Though many people might not be convinced plants are sentient beings in the same sense as us humans, it is undeniable that plants are extremely complex organisms that lead lives filled with sensory perceptions.
We need to question what plant “life” really involves and how that affects how we interact with the plant world. Recently, many people have been discussing the concept of the rights of plants. If plants do have some sort of ability to think, feel, and communicate, should they also have certain rights and protections that govern their lives?
The conception of plants as merely property that humans can do whatever they want with has led to a number of environmental and ecological problems. The Community Environmental Legal Defense Fund argues that plants, trees, and other forms of “green” life are right bearing entities.
While many people may argue that it is in humanity’s best interest to protect certain plants such as tropical rainforests, perhaps our legal framework isn’t progressive enough. Instead of protecting plants for humanity’s sake, perhaps we need to consider that plants themselves have a right to live and evolve.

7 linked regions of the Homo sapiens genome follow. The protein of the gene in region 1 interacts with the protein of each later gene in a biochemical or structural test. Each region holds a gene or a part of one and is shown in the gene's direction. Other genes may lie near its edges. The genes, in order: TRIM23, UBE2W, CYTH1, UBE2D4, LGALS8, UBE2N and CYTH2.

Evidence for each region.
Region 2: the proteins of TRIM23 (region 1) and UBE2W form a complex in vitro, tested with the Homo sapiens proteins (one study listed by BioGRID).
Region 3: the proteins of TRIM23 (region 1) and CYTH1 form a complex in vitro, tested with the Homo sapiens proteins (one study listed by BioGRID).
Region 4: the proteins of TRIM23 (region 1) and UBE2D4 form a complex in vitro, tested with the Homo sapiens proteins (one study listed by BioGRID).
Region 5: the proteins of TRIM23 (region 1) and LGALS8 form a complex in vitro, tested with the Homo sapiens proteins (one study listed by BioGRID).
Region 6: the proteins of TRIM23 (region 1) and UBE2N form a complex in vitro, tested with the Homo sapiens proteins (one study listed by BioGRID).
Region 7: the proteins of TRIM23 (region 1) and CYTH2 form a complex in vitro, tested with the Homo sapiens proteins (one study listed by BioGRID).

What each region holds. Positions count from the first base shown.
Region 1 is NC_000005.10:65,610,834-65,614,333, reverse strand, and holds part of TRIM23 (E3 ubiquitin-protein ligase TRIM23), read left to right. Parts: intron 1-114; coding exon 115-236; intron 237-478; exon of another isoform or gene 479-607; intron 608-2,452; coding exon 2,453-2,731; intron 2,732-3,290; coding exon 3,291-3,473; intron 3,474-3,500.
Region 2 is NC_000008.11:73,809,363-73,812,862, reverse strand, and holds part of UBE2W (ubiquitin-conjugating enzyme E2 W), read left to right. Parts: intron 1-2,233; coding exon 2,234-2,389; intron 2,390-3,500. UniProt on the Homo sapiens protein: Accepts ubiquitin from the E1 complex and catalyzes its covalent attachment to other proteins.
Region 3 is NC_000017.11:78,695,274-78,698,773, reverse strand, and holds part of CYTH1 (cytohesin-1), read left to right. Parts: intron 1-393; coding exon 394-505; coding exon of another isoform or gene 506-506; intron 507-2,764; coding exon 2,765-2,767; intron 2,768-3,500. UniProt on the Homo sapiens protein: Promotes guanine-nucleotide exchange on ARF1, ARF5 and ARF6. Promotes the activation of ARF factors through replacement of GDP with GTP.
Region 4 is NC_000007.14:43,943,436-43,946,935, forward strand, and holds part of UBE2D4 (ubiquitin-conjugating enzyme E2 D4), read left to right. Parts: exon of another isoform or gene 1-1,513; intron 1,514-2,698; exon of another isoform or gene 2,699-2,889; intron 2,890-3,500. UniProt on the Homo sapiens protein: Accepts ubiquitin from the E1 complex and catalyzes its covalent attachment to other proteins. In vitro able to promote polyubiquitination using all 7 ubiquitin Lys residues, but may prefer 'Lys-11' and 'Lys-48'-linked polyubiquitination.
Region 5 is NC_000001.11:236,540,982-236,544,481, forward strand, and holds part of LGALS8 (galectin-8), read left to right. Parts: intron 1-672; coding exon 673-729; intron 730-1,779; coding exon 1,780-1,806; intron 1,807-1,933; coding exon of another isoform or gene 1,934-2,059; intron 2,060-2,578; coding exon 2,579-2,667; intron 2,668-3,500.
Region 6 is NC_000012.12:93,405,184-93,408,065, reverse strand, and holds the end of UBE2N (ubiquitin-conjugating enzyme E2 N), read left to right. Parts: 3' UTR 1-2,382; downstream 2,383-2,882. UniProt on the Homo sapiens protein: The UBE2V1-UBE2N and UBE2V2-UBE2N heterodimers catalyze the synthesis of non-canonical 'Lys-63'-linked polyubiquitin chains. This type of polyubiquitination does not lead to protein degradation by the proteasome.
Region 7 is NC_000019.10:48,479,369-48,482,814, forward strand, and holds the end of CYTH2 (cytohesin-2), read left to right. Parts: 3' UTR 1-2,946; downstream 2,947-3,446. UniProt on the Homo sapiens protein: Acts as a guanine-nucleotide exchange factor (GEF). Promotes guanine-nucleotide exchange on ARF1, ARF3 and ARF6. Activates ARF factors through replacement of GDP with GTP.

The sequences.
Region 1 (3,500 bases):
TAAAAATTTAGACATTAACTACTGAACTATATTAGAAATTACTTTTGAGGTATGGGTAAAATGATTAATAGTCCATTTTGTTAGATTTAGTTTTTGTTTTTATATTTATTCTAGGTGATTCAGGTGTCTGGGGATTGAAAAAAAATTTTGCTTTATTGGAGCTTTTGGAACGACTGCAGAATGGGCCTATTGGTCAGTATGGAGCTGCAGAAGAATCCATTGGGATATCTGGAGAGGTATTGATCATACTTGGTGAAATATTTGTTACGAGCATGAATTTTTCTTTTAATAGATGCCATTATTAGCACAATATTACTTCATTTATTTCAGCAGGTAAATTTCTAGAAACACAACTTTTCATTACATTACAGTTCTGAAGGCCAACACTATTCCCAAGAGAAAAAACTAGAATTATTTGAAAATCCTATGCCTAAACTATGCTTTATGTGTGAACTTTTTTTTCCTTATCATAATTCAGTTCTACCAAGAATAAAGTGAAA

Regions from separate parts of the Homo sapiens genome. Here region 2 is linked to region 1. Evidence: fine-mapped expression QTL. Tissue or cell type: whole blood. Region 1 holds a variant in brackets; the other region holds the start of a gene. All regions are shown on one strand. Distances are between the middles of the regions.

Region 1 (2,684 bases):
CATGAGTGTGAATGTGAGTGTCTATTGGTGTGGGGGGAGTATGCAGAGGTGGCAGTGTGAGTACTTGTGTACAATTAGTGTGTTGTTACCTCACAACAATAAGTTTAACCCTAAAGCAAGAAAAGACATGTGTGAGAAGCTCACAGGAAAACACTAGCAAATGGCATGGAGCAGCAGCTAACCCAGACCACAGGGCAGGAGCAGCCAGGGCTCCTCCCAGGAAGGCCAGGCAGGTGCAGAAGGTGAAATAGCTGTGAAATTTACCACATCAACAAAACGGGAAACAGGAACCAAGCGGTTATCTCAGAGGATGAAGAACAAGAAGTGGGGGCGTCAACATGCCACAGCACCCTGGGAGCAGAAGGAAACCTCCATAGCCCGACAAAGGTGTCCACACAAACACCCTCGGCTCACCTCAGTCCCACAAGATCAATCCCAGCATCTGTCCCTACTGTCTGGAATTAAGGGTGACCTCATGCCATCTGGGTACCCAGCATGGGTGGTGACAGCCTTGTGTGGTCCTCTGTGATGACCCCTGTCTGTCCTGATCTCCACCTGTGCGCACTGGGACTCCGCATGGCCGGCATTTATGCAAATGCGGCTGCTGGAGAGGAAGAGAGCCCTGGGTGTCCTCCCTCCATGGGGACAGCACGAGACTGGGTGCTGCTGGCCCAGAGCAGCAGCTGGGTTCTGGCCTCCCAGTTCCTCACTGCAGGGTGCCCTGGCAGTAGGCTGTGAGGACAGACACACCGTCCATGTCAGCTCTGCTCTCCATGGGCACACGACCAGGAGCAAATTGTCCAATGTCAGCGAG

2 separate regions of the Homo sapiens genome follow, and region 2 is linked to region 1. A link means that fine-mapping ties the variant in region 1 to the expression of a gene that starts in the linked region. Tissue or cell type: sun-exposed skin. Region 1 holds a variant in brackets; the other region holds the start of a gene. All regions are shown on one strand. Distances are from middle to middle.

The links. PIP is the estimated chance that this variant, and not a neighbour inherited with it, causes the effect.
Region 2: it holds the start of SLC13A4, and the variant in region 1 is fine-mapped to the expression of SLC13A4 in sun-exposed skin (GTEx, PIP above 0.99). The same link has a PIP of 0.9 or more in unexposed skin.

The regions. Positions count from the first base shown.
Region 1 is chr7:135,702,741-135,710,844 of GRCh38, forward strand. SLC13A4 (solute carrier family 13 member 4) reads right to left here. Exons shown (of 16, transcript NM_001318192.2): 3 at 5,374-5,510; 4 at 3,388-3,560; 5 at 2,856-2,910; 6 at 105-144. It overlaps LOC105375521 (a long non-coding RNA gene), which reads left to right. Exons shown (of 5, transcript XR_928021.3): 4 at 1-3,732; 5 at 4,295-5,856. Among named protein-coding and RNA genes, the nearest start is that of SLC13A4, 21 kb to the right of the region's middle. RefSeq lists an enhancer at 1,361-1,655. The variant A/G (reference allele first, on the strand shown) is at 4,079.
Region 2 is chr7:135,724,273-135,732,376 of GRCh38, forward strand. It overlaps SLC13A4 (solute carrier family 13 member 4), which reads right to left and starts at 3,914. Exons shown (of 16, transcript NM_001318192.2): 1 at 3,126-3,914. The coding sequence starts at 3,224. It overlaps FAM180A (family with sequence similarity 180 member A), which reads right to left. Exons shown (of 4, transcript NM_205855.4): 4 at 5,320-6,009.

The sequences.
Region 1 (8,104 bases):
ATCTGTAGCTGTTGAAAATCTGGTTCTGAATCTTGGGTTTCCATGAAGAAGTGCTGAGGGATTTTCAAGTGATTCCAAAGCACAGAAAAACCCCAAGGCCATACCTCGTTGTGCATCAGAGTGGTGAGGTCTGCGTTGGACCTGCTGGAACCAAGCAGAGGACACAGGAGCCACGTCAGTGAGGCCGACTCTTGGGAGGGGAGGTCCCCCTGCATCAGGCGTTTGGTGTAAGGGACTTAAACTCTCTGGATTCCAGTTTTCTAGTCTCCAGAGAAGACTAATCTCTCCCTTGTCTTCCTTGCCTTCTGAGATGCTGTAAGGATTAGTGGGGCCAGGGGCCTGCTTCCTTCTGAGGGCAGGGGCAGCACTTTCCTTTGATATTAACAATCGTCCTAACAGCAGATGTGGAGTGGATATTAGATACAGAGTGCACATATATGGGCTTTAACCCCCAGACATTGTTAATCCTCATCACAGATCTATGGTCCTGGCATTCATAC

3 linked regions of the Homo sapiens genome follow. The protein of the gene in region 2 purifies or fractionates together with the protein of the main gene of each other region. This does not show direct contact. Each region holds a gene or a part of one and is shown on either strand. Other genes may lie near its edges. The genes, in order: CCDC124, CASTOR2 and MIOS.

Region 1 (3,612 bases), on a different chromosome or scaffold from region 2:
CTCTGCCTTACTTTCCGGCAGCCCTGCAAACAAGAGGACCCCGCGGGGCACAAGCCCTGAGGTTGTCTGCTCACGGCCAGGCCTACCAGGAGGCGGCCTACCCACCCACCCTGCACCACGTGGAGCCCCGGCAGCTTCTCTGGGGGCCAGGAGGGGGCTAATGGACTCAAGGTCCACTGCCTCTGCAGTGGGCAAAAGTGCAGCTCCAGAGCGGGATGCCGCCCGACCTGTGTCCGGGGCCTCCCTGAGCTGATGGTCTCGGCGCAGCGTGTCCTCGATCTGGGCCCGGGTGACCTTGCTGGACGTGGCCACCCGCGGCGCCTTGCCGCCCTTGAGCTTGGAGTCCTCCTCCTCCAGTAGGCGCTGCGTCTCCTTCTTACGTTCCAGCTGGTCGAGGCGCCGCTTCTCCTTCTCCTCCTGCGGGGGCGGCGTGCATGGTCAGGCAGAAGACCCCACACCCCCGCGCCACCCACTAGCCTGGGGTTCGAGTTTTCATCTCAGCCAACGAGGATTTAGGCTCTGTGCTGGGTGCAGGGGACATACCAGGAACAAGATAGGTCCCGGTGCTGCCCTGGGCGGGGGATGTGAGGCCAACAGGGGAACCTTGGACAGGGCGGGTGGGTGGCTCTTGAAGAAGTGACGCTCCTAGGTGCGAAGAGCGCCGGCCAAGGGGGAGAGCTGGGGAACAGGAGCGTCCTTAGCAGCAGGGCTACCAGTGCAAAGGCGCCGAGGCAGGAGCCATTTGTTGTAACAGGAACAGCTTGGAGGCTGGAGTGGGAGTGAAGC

This concept of the “rights” of plants has long been a central tenet of certain indigenous cultures around the world. The Quechua and Aymara people of the South American Andes have long considered the natural world to be “Pachamama”, which can be roughly translated as “Mother Earth.”
The current Bolivian constitution recognizes the rights of the natural world, including plants. Similarly, Ecuador has passed laws that recognize the rights of nature as well. If plants do have a certain form of sentience, perhaps we need to reconsider their rights.
How Can You Communicate with Plants?
While you might not be able to have an ongoing conversation with plants, it is certainly possible to communicate with your plants. If you want to try and see how plants communicate with one another, you can try and set up an experiment of your own.